. . .it is essential that we set our minds on uplifting thoughts and activities. And that is not easy to do when daylight is gone around 4:30 in the afternoon.
In my younger years I didn’t give much thought to it, as I was busy raising a family and holding down a job. But in retirement, it’s a different story. So we have to find positive, uplifting things to think on and pursue when the daylight hours are so few.
Following are a few of my suggestions:
Read books—I read aloud to my husband during the winter months. We have a great library right here in Pine City. A few books that I recommend are as follows:
• The Secret Life of Cows, by Rosamund Young
• Memory of Rivers, by Shelley Odendahl (member of Pine Writers)
• Friending (Real Relationships in a Virtual World), by Lynne Baab
• God’s Outrageous Claims, by Lee Strobel
• Memory of Trees, by Gayla Marty (my daughter’s book)
• Living a Life That Counts, by Melvin Cheatham
• Calm My Anxious Heart, by Linda Dillow
Listen to music, whatever your style—country/western (800 on the AM dial), gospel, symphonic. If you have a piano, organ, guitar—sit down and play for awhile.
Search out positive shows on television that make you laugh, such as “Animals Unscripted” on Channel 23-4 (Antenna TV), “Lucky Dog” on Channel 4.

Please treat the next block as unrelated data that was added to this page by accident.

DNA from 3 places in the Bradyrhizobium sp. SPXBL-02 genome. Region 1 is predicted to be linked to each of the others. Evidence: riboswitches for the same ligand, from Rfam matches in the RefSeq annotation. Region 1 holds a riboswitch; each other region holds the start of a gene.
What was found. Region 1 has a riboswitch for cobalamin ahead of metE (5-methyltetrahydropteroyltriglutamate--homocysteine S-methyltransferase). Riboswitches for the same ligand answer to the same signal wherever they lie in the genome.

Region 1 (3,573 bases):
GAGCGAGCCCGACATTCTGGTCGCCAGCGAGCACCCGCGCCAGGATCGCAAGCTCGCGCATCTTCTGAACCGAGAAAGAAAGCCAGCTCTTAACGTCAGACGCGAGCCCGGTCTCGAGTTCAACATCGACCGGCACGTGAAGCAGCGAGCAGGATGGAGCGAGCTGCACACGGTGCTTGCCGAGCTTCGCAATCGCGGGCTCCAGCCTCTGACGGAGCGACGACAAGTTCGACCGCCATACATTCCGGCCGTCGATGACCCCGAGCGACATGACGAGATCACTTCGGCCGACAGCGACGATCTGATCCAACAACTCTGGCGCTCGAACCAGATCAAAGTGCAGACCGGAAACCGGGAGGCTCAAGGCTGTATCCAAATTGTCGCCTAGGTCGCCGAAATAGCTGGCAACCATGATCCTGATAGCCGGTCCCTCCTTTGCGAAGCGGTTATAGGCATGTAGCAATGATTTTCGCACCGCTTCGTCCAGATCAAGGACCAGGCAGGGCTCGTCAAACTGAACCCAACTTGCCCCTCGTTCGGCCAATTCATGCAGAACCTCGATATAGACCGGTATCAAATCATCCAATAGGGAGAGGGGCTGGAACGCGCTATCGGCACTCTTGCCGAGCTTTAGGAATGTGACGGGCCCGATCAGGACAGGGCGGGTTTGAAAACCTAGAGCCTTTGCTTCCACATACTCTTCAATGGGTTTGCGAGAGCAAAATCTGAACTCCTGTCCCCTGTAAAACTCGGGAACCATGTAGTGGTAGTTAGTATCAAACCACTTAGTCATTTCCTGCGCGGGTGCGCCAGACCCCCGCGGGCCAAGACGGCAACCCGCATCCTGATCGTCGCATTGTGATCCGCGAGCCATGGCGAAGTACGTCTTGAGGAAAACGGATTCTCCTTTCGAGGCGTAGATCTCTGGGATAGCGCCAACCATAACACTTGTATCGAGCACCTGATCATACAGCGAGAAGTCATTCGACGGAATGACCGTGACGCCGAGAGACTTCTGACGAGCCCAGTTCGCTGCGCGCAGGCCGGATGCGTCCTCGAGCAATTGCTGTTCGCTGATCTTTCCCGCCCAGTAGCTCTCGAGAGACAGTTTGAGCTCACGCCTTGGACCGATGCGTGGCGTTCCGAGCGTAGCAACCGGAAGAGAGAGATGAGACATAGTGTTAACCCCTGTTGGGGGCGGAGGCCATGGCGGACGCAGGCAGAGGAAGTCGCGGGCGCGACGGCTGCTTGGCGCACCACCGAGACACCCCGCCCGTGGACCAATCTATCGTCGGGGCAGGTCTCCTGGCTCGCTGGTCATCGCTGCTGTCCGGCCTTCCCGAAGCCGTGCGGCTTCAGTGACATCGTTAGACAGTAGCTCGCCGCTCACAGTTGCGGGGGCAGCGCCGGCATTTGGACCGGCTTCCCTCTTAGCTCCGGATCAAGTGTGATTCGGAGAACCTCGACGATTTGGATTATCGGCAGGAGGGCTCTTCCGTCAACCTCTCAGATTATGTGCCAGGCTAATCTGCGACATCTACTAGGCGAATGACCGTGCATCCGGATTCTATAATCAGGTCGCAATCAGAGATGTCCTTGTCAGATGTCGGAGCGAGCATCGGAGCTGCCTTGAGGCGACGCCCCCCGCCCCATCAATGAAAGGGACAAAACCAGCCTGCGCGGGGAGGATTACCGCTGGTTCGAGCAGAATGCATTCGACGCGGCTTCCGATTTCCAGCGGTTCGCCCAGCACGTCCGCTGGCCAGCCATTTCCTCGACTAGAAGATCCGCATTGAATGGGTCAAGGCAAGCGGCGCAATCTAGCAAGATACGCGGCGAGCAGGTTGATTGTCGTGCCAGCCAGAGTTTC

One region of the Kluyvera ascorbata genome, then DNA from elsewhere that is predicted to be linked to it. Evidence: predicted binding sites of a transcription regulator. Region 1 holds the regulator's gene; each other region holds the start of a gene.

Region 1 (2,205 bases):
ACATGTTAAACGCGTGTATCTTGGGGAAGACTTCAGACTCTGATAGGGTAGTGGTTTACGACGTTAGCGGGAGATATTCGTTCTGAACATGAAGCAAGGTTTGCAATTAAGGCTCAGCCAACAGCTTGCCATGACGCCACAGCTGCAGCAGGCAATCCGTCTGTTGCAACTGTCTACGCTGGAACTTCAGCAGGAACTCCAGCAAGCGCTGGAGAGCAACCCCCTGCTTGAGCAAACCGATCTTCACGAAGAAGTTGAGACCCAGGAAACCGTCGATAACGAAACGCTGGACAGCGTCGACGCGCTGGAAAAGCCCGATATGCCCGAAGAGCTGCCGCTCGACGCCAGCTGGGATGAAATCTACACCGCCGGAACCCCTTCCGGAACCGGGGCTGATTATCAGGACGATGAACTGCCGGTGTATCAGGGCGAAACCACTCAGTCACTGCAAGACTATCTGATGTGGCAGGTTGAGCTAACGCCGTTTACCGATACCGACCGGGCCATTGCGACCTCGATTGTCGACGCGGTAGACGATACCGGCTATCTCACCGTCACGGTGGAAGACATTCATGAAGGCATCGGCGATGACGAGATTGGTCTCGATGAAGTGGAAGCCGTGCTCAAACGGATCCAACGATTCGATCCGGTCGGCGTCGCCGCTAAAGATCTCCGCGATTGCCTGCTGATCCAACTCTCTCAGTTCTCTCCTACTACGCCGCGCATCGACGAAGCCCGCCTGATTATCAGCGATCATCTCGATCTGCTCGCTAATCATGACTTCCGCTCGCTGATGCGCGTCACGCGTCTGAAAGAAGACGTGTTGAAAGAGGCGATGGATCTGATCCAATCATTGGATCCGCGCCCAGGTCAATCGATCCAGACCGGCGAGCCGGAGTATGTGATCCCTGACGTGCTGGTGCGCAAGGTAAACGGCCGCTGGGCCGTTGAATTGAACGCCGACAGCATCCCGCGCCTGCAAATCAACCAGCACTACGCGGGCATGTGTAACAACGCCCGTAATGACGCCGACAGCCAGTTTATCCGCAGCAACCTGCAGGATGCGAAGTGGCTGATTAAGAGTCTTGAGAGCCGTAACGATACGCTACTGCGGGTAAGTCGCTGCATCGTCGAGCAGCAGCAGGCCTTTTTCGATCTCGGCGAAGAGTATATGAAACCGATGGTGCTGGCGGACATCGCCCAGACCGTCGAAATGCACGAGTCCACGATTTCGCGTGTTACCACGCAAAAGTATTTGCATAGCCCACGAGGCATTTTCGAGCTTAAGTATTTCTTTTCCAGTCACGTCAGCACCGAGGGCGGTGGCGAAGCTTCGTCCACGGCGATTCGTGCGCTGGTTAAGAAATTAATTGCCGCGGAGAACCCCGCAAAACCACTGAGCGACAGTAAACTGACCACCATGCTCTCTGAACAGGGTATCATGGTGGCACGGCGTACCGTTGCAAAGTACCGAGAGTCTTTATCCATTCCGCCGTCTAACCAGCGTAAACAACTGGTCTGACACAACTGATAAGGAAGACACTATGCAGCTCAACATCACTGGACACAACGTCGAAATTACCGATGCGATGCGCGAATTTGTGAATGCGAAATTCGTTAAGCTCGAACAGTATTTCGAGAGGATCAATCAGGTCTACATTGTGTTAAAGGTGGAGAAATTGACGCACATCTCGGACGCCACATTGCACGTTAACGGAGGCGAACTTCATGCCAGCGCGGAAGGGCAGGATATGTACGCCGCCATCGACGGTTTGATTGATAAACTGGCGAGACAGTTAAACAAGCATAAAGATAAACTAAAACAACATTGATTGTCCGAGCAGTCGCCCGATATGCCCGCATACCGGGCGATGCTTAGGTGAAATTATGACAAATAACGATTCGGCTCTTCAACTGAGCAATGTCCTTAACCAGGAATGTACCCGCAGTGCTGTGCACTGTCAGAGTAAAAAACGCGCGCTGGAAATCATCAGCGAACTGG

Do a kind deed for someone in need.
Spend time in prayer.
Take a nap.
Go outdoors after dark and gaze at the incredible work of our Creator in the night sky.
And finally, save that November 28 copy of the Pine City Pioneer and re-read “What are you THANKFUL for?” by our editor; also Dan Blake’s “A Thanksgiving Reflection,” and all the other great articles within that issue (and every issue)!
Margaret Marty is a writer and poet who is delighted to be living in retirement on the Rock Creek farm where she grew up.
Editor’s Note: We invite faith leaders, community members and thoughtful readers to share uplifting writing and ideas in “Inspirations.” For more information email firstname.lastname@example.org or call Mike at 320-629-6771.